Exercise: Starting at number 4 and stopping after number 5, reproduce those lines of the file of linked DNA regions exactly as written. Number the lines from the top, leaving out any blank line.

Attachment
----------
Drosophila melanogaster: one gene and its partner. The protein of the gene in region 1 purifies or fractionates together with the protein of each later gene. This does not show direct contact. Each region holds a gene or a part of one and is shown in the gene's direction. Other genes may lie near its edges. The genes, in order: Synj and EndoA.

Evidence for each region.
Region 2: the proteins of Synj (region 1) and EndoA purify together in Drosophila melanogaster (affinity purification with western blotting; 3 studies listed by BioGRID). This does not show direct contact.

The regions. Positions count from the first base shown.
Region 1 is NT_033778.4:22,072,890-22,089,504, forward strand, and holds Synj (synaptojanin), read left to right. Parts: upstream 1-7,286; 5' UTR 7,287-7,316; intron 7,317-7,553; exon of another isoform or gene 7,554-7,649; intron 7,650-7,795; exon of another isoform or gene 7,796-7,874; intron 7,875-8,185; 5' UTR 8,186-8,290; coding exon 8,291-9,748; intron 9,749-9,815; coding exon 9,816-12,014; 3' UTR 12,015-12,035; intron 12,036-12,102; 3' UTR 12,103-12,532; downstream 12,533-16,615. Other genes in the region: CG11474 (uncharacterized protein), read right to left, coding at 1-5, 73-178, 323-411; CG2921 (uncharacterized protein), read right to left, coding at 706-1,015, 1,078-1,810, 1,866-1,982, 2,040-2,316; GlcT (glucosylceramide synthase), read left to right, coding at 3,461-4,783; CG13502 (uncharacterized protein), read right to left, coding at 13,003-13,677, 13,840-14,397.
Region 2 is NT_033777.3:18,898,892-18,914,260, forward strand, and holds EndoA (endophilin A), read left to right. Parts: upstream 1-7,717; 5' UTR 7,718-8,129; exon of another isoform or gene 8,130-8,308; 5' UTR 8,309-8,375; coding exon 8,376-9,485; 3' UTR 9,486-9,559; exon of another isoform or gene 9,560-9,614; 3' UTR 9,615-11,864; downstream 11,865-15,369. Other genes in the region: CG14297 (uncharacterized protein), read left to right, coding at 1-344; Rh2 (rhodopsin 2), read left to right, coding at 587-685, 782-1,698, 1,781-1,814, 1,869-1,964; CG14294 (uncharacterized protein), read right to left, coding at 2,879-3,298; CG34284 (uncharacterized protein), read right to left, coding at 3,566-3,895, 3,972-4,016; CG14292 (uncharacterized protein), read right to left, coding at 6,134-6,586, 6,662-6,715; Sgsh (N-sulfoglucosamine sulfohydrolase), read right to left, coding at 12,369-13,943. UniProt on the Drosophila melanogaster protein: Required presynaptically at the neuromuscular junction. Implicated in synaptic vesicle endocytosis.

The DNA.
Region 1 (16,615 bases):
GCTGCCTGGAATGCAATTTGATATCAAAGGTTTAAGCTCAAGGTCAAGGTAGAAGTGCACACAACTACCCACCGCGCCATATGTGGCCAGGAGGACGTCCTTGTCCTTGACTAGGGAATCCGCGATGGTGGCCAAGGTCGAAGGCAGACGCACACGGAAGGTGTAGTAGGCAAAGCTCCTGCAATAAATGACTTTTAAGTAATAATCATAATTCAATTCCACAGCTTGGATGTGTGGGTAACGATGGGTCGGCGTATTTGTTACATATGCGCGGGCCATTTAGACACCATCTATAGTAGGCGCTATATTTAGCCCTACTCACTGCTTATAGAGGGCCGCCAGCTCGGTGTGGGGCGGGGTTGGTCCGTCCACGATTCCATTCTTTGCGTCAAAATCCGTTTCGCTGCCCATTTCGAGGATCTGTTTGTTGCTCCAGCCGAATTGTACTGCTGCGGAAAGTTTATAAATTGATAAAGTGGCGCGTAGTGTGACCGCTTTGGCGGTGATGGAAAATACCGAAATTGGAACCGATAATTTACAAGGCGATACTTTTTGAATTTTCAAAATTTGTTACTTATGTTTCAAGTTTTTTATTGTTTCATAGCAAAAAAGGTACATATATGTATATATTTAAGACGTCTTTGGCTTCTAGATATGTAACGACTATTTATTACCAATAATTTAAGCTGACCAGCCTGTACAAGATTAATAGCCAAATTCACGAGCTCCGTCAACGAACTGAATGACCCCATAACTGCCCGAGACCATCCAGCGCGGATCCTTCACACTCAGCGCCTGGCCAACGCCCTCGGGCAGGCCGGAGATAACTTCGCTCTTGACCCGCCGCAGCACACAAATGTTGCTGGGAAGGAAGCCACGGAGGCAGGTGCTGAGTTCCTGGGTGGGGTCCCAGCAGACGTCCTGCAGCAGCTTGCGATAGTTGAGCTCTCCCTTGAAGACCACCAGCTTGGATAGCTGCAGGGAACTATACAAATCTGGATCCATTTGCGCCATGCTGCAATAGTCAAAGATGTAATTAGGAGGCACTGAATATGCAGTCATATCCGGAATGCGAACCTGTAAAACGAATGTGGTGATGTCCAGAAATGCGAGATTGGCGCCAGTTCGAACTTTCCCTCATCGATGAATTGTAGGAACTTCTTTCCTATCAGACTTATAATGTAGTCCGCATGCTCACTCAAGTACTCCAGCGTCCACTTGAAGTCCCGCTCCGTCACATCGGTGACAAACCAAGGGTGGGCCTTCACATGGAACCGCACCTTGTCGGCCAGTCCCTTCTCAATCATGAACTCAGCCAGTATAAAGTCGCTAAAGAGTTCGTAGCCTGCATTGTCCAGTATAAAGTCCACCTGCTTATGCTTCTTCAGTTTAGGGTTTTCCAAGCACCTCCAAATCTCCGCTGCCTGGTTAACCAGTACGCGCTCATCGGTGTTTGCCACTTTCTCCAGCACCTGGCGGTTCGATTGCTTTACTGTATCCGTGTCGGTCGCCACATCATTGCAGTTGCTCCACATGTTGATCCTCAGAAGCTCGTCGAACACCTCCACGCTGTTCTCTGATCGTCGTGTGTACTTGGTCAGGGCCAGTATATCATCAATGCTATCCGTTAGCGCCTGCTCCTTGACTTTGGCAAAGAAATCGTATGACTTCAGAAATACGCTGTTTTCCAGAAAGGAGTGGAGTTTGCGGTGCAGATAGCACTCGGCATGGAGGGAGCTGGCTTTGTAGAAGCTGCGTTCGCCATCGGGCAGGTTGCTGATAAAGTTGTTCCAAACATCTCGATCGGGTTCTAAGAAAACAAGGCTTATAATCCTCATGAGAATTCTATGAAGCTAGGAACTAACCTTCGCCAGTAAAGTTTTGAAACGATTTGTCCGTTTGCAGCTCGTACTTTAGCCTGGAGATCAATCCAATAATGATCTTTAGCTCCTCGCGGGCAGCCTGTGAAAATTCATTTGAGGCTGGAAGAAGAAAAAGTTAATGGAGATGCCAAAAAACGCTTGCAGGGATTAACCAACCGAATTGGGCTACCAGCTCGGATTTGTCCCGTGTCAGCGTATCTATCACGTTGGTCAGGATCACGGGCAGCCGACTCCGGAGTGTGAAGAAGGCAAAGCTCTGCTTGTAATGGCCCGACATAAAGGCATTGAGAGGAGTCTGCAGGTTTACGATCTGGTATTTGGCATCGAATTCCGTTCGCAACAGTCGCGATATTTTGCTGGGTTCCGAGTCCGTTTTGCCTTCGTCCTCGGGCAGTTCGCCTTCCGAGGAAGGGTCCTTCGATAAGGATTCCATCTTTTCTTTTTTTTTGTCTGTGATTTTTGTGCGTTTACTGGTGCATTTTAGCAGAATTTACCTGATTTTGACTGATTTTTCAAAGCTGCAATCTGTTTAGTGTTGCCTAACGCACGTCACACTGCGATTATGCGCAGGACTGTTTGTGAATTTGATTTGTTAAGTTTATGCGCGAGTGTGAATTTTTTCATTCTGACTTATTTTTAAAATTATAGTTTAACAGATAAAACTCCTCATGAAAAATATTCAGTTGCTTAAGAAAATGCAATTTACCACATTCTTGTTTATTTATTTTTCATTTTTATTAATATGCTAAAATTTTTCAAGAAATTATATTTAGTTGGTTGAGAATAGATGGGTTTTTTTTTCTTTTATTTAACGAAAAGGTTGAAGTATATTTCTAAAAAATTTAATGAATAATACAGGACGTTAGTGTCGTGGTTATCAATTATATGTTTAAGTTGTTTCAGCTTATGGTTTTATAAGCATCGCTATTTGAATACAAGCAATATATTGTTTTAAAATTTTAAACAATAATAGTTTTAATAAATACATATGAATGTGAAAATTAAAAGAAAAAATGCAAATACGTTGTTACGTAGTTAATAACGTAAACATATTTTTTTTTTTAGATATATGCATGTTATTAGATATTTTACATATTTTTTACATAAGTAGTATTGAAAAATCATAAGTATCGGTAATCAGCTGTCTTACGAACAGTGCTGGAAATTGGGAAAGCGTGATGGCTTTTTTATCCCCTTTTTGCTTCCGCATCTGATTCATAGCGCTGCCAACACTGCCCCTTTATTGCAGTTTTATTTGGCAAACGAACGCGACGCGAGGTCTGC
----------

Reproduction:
The regions. Positions count from the first base shown.
Region 1 is NT_033778.4:22,072,890-22,089,504, forward strand, and holds Synj (synaptojanin), read left to right. Parts: upstream 1-7,286; 5' UTR 7,287-7,316; intron 7,317-7,553; exon of another isoform or gene 7,554-7,649; intron 7,650-7,795; exon of another isoform or gene 7,796-7,874; intron 7,875-8,185; 5' UTR 8,186-8,290; coding exon 8,291-9,748; intron 9,749-9,815; coding exon 9,816-12,014; 3' UTR 12,015-12,035; intron 12,036-12,102; 3' UTR 12,103-12,532; downstream 12,533-16,615. Other genes in the region: CG11474 (uncharacterized protein), read right to left, coding at 1-5, 73-178, 323-411; CG2921 (uncharacterized protein), read right to left, coding at 706-1,015, 1,078-1,810, 1,866-1,982, 2,040-2,316; GlcT (glucosylceramide synthase), read left to right, coding at 3,461-4,783; CG13502 (uncharacterized protein), read right to left, coding at 13,003-13,677, 13,840-14,397.